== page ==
What can I say? I was curious about this author, having heard of Cthulhu references from my friends who are scifi fans, so I thought I should try him. Now that I have, I am perfectly willing to leave him alone. The writing is pedantic. I was listening to the audio version and found myself tuning out to large swaths of descriptions and not missing a thing. The author tries to give the impression of imminent danger and oppressive evil, but I couldn't take him seriously because everything he described as "blasphemous" and "diabolic" and "sinister" seemed like very interesting stuff to me. How could serious scientists see all that evidence for another civilization and only feel oppressed by evil? Where is the open mind? Where the scientific distance?

Well, perhaps we are to think that they were upset by the bunches of dogs and men which were killed in the camp, but they don't seem so. They just poke around and get on with business, taking a flight to explore the next day. About that exploration? They deduce a lifetime worth of knowledge in one afternoon of looking at cartouches and statues about this civilization. Nope. I don't buy it. Also, the creature which drives them mad? Really? Scared, OK, but mad? Nah.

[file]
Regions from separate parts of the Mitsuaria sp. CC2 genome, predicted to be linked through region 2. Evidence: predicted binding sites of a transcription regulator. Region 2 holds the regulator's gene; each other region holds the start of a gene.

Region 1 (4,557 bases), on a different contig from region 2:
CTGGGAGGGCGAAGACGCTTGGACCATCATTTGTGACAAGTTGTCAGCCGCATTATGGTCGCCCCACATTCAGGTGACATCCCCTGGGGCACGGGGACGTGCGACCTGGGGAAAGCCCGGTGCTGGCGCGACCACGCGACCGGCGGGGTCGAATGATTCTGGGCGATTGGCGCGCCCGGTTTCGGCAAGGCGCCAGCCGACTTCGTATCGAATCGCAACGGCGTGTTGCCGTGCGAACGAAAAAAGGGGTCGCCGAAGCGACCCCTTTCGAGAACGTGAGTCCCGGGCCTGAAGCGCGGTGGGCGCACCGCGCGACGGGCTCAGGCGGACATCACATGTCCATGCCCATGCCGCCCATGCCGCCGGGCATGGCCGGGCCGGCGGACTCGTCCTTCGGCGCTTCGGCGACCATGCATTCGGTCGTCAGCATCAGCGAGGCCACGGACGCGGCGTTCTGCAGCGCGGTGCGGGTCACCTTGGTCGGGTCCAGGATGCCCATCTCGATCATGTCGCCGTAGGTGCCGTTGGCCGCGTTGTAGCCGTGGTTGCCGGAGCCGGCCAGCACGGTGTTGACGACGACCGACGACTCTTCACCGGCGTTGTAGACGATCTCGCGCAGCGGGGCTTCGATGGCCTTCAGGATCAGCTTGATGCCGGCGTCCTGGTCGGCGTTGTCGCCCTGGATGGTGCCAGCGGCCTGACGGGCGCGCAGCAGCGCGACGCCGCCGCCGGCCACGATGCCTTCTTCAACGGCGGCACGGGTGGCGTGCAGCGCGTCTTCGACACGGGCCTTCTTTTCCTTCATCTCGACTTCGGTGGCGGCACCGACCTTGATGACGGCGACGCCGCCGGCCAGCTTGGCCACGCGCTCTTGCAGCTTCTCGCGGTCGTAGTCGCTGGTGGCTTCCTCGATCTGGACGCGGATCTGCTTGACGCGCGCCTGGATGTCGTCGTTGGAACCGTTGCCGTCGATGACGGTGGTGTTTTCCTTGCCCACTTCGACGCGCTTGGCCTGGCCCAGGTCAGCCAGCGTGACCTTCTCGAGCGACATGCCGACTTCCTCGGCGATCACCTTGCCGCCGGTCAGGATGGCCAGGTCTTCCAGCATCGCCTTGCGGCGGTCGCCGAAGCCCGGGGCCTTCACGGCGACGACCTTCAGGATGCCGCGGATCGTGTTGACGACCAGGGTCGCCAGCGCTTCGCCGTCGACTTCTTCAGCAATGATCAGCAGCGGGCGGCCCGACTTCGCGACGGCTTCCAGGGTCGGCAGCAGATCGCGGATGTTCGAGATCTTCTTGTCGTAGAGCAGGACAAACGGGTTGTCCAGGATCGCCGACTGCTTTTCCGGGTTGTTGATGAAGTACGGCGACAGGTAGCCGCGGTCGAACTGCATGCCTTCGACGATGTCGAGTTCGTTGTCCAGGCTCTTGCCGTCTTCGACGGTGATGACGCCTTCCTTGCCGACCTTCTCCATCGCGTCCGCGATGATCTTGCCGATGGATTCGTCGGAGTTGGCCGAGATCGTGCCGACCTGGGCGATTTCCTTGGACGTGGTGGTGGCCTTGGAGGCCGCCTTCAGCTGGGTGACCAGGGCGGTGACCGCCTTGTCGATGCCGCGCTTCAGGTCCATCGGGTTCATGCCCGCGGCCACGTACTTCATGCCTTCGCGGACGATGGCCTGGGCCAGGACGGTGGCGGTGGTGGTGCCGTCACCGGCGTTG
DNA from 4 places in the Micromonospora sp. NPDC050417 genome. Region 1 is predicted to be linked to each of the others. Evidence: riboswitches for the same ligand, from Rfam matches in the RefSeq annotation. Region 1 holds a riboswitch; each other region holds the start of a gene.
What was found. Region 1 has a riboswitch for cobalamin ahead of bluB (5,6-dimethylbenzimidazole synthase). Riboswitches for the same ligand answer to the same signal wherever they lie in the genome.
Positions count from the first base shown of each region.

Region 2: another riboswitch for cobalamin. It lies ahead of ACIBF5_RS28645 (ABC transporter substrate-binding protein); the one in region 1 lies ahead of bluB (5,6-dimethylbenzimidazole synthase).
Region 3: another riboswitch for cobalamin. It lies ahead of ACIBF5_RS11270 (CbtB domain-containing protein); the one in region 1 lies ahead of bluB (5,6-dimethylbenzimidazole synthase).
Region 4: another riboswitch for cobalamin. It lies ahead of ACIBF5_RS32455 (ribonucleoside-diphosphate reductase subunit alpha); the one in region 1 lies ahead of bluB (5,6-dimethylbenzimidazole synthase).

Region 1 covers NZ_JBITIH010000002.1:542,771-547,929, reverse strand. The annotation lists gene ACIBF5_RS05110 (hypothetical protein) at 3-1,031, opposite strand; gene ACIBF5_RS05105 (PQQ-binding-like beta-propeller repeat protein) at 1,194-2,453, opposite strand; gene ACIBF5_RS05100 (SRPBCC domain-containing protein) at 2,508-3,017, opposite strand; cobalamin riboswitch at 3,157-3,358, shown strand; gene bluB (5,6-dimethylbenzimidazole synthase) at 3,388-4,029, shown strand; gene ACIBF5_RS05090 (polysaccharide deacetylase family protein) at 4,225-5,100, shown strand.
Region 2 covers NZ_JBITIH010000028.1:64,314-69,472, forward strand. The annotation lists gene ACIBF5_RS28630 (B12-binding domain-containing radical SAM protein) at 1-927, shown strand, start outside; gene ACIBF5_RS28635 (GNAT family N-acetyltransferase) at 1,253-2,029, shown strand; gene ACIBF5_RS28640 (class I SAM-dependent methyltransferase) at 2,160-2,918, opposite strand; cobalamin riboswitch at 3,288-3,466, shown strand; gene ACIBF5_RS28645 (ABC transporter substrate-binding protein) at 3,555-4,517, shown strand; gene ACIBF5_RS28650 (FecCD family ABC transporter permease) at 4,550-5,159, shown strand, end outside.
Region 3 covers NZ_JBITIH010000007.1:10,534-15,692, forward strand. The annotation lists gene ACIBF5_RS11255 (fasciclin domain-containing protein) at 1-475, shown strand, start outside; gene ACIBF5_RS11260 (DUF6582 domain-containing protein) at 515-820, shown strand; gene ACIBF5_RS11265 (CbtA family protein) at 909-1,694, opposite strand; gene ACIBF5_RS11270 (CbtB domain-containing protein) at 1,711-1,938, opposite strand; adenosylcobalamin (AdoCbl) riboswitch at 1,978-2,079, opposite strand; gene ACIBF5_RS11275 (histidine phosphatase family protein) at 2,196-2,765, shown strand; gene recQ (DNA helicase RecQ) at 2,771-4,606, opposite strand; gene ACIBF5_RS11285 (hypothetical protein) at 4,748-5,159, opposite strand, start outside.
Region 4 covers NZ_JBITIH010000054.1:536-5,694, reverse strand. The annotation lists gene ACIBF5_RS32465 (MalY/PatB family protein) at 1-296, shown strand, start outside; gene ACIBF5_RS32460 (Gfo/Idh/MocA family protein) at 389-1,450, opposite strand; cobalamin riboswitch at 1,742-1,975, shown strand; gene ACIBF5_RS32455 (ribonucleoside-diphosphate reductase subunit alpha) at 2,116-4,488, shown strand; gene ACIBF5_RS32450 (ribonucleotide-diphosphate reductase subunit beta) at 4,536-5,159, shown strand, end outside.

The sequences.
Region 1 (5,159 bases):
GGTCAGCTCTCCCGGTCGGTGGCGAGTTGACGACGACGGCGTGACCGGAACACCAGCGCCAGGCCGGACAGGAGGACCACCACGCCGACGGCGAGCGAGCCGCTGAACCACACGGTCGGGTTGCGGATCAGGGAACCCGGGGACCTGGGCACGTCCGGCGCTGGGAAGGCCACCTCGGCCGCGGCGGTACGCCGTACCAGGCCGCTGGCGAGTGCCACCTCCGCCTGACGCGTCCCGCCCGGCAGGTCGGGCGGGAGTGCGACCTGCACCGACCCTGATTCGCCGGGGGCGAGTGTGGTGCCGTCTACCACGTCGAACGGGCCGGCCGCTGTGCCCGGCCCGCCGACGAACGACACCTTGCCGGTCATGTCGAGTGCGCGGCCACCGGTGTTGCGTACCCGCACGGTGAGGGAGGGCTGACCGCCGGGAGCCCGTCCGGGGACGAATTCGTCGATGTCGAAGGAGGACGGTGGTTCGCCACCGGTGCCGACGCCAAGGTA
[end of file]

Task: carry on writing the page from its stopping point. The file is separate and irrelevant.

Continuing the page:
And all of this was supposedly written to keep other explorers from going to the area. Are you kidding me? Any scientist worth their salt would be off there in a hot flash after reading this because far from proving there were "unnameable horrors" lurking there, they describe a fascinating culture with great possibilities. For all the foreboding (and there was a LOT of it) in this story, the climax of horror is a real letdown.

The audio narrator, Edward Herrmann, was a pleasure to listen to, which is probably the only reason I listened to the end. ( )
  MrsLee | May 15, 2014 |
Showing 1-5 of 17 (next | show all)

» Add other authors (42 possible)

Author nameRoleType of authorWork?Status
H. P. Lovecraftprimary authorall editionscalculated
Derleth, AugustEditorsecondary authorsome editionsconfirmed
Fischer, A. F.Translatorsecondary authorsome editionsconfirmed
Hermstein, RudolfTranslatorsecondary authorsome editionsconfirmed
Joshi, S. T.Editorsecondary authorsome editionsconfirmed
Turner, JamesIntroductionsecondary authorsome editionsconfirmed